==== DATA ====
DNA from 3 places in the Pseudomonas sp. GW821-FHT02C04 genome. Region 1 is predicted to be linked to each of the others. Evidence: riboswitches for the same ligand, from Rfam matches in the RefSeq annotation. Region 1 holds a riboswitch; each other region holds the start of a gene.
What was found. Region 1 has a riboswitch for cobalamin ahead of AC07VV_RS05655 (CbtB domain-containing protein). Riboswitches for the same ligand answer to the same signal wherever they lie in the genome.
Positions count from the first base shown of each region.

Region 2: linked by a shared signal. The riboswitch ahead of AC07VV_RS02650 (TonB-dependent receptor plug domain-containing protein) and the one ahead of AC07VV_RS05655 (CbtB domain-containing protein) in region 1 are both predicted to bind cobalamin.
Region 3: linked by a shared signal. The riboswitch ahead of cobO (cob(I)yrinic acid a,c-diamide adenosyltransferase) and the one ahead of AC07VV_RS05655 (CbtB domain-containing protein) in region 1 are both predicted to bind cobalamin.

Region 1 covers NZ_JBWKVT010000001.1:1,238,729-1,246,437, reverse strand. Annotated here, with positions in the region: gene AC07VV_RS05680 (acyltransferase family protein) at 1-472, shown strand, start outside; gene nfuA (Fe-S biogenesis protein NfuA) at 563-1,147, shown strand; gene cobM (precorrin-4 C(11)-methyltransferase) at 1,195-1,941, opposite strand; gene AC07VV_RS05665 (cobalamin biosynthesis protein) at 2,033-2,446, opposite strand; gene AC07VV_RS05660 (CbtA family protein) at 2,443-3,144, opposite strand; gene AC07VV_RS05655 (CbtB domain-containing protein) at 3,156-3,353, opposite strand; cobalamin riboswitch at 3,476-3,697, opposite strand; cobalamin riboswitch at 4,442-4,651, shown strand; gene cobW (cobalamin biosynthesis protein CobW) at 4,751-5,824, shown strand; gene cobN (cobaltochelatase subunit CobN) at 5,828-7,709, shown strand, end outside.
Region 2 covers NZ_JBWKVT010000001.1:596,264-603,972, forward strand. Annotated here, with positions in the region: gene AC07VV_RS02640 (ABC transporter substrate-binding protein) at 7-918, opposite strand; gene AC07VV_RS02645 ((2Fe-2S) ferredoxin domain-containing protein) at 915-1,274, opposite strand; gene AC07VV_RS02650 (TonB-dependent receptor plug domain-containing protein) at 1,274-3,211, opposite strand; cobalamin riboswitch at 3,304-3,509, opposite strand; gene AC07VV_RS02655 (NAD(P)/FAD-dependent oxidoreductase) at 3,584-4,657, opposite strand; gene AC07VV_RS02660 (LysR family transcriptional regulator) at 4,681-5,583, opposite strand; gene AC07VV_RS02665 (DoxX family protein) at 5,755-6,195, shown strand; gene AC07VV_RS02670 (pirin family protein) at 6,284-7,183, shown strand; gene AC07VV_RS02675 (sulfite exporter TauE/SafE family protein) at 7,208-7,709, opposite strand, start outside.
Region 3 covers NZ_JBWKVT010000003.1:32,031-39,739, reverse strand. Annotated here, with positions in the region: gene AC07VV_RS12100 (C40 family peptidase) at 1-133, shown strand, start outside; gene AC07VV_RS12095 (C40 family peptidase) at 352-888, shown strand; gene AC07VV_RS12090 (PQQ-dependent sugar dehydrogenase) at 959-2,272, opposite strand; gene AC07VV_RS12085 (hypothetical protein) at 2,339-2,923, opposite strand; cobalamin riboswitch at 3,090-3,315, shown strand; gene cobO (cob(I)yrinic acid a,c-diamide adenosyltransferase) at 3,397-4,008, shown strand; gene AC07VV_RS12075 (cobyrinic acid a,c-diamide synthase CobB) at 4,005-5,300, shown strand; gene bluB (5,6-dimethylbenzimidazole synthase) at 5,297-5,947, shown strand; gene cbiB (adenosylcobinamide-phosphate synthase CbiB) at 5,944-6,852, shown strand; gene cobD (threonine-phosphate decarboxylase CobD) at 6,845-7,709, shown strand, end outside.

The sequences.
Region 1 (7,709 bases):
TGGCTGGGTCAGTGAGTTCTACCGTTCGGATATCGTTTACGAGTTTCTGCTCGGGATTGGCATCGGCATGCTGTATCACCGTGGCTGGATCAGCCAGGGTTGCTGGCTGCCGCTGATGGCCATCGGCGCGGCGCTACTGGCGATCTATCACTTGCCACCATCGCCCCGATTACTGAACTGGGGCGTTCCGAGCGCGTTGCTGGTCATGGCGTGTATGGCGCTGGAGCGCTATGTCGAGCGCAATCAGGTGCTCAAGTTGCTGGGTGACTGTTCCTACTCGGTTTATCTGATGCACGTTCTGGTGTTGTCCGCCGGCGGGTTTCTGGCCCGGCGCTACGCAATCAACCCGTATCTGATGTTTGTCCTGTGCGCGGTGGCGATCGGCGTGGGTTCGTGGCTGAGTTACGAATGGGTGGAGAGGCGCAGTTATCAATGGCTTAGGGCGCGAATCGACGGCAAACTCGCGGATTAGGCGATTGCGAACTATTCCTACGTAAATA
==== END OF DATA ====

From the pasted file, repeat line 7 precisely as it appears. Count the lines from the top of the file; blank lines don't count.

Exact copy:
Region 2 covers NZ_JBWKVT010000001.1:596,264-603,972, forward strand. Annotated here, with positions in the region: gene AC07VV_RS02640 (ABC transporter substrate-binding protein) at 7-918, opposite strand; gene AC07VV_RS02645 ((2Fe-2S) ferredoxin domain-containing protein) at 915-1,274, opposite strand; gene AC07VV_RS02650 (TonB-dependent receptor plug domain-containing protein) at 1,274-3,211, opposite strand; cobalamin riboswitch at 3,304-3,509, opposite strand; gene AC07VV_RS02655 (NAD(P)/FAD-dependent oxidoreductase) at 3,584-4,657, opposite strand; gene AC07VV_RS02660 (LysR family transcriptional regulator) at 4,681-5,583, opposite strand; gene AC07VV_RS02665 (DoxX family protein) at 5,755-6,195, shown strand; gene AC07VV_RS02670 (pirin family protein) at 6,284-7,183, shown strand; gene AC07VV_RS02675 (sulfite exporter TauE/SafE family protein) at 7,208-7,709, opposite strand, start outside.